# Mass radius relationship for SIRIUS B

hi guys, I have been doing a research on white dwarf stars and chanrashekhar limit. I need to plot a graph for the mass-radius relationship of the dwarfs. from the equalization of the hydrostatic equilibrium pressure and the electron degeneracy pressure I found out the radius -mass relationship for non relativistic fermi gas.

my final result is

R=3.58*10^16 M^(-1/3)

but when I take relativistic fermi gas, pressure comes in order of 4/3 and the radius cancels out leaving the equation to be
M(limit)=1.44 M(sun)

Now for this maximum limit how can I plot a graph for radius vs mass. which values should i input for different masses? please help me

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Matterwave
Gold Member
What do you mean plot a graph of radius vs mass for a limit? The limit is one value. It's a dot. What is the radius at this mass? If your final result is correct, you need only input this M(limit) into M.

But the relativistic fermi gas plot is different than the non relativistic, i want to know how do they get this graph?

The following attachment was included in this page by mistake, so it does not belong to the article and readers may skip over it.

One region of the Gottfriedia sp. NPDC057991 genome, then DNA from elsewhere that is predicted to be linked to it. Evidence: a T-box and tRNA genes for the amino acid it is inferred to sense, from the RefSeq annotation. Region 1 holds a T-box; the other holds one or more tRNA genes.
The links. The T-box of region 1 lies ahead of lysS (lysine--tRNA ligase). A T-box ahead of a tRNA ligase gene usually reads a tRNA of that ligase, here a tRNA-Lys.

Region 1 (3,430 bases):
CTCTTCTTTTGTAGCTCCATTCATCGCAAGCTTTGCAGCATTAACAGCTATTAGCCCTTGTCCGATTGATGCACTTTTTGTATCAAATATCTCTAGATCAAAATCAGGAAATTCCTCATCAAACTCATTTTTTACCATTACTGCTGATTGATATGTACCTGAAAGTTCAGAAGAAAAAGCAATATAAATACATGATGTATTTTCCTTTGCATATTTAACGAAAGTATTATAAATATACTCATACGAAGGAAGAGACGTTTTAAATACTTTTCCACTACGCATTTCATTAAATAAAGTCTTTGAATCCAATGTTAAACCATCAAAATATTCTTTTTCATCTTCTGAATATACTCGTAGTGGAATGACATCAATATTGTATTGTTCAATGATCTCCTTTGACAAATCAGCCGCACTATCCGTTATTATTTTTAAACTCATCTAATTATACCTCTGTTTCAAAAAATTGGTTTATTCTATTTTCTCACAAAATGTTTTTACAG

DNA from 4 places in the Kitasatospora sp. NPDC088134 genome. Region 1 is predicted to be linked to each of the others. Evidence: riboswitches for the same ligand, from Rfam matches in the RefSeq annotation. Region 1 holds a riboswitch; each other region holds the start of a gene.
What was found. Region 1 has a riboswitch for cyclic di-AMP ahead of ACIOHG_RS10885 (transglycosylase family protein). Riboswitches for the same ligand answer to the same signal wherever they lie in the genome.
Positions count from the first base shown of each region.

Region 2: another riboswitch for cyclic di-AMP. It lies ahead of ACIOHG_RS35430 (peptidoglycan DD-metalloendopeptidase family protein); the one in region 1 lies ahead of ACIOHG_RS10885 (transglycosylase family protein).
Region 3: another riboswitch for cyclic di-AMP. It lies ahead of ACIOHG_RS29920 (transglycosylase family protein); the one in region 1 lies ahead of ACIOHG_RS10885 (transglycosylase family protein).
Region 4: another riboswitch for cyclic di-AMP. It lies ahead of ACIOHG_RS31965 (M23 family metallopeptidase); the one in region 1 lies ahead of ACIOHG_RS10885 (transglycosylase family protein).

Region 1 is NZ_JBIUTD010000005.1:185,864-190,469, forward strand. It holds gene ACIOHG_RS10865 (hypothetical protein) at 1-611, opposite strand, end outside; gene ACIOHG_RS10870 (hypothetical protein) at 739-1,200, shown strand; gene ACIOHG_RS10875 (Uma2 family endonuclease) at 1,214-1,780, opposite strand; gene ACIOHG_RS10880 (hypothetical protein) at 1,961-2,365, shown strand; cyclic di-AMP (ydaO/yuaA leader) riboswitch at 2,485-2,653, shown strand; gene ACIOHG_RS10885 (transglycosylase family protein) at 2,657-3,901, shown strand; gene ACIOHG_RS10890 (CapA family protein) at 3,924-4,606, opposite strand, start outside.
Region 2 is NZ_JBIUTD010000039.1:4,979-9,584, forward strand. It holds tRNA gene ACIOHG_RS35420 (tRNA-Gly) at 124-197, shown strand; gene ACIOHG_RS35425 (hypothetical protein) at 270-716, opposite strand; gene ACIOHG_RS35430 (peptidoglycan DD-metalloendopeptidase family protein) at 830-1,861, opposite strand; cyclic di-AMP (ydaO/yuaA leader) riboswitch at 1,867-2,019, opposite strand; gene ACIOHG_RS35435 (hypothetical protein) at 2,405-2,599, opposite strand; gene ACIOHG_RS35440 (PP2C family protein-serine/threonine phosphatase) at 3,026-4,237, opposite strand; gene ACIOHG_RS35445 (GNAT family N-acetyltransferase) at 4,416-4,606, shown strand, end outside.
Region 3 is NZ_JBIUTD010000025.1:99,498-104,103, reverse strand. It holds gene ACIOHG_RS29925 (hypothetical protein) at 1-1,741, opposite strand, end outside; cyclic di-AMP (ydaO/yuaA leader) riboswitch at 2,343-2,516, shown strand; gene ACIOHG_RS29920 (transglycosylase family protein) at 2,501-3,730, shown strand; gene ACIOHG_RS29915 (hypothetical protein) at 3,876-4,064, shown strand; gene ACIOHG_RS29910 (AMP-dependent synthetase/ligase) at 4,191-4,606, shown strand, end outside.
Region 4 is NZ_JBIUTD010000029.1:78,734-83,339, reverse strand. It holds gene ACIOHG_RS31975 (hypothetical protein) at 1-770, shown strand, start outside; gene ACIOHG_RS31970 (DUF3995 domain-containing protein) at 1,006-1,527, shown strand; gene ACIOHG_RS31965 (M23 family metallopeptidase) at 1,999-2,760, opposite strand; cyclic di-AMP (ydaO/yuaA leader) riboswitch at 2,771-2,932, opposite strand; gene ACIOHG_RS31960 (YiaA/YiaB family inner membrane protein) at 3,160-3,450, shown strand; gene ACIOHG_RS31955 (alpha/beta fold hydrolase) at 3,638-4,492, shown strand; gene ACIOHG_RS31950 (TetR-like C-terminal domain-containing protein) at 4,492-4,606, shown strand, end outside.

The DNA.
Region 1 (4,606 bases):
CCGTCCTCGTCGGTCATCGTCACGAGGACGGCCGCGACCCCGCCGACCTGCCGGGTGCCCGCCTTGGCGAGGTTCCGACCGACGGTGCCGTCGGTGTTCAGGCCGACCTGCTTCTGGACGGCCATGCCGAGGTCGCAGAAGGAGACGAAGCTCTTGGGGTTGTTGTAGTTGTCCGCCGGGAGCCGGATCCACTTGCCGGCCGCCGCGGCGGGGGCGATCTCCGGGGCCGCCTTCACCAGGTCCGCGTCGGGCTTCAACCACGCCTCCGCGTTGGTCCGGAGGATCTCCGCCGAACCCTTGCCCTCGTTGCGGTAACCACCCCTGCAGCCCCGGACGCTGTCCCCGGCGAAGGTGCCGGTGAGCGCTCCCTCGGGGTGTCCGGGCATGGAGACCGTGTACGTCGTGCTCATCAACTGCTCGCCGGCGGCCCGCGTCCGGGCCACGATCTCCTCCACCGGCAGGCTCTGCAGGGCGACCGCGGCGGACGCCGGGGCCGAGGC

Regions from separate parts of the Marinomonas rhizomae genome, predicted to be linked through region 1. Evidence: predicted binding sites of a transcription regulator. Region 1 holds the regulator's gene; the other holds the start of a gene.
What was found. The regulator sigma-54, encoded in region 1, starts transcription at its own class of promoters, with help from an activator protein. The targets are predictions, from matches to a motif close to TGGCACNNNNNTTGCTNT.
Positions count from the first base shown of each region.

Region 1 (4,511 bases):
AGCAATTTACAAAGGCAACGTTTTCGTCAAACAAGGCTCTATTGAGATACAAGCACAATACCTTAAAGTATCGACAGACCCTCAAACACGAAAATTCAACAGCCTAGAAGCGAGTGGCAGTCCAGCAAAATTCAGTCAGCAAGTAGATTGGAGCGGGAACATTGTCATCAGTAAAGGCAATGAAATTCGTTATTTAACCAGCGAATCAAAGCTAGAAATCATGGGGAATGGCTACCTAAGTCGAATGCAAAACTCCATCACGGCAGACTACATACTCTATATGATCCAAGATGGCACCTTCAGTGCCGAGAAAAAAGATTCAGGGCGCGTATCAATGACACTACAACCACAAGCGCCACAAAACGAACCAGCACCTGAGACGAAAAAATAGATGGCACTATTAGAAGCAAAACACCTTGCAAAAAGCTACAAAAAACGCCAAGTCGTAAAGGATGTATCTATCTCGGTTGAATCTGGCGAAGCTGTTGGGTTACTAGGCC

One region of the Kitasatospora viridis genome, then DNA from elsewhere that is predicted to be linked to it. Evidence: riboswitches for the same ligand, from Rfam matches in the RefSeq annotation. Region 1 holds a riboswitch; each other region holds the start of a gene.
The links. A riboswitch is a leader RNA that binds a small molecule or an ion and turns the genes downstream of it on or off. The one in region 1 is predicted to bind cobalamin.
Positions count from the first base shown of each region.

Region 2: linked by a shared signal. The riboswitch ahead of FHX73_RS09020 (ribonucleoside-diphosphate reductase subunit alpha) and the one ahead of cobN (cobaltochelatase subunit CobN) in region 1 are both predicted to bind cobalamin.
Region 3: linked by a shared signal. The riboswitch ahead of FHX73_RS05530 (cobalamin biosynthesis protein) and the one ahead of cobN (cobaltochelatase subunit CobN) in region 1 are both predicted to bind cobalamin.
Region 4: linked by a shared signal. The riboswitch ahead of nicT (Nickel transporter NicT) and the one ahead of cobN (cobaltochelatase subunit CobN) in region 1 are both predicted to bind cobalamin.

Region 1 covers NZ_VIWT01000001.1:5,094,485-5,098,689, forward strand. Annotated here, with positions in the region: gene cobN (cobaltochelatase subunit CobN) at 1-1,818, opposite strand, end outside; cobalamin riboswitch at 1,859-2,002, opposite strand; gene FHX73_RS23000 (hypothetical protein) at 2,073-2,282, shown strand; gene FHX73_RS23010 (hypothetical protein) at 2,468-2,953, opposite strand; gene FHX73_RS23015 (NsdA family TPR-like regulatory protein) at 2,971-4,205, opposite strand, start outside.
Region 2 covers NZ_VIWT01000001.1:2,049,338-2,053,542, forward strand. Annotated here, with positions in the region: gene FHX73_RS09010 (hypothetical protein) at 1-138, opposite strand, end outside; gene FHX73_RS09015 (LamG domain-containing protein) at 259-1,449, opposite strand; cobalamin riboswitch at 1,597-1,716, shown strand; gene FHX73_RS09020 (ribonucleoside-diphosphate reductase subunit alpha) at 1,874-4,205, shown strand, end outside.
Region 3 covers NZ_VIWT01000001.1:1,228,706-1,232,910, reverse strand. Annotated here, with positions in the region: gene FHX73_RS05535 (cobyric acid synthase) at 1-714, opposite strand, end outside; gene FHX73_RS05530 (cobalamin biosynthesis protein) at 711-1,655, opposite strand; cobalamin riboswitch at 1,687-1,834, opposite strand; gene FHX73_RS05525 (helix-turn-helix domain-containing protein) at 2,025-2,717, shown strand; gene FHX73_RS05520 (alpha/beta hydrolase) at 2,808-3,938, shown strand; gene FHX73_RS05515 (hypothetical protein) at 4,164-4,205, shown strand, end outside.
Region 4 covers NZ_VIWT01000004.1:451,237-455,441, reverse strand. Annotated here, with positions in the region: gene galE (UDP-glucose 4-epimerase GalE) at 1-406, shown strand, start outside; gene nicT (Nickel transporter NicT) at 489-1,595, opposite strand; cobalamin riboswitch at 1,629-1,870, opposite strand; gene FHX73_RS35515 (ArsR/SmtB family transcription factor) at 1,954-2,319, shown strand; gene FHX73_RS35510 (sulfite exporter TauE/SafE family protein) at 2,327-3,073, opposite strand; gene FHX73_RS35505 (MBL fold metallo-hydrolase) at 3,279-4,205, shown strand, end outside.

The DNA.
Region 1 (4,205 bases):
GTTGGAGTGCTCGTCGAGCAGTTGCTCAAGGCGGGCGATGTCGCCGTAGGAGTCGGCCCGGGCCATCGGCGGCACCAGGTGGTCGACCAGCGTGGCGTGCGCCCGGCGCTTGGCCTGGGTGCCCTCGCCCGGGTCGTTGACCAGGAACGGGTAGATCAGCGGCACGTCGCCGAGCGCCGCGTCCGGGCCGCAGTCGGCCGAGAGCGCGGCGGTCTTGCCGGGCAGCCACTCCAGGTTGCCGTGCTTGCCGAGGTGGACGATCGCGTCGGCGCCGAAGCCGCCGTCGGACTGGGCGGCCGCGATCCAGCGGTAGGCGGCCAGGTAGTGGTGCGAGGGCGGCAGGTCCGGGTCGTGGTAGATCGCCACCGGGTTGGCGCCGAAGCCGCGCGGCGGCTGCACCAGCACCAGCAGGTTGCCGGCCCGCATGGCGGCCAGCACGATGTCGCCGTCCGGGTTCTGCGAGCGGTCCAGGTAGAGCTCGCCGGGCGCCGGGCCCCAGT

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dear Chronos, I actually visited that page earlier, for relativistic fermi gas they derived the relation to be 1=M^(-1/3) , so radius actually cancels out from both sides. so how do they plot that graph where radius is zero when mass goes to 1.44? i didnt get any expression for the graph..can you tell me if there is any radius -mass relation for the relativistic curve ?

Ken G
Gold Member
The "relativistic curve" must really mean the "completely correct curve that bridges between the nonrelativistic and relativistic limits." So those two limits are the easy calculations, because the kinetic energy per particle is either p2/2m, or is pc. That gives the the blue and red curves respectively, but those are only true at the edges of the plot. The green curve is the correct curve, which uses the fully correct expressions for the momentum flux that goes into pressure, and the kinetic energy density. In units where momentum is measured in mc units, those expressions are, the angle-averaged momentum flux that goes into the isotropic pressure is 1/3 (from the angle averaging) times p2/root(1+p2), and the kinetic energy is root(1+p2)-1. If you use those two expressions, you obtain the green curve, which is correct in all limits. So the confusion is about whether "relativistic" means "including relativistic corrections" versus "taking the ultrarelativistic limit." They mean the former with that green curve.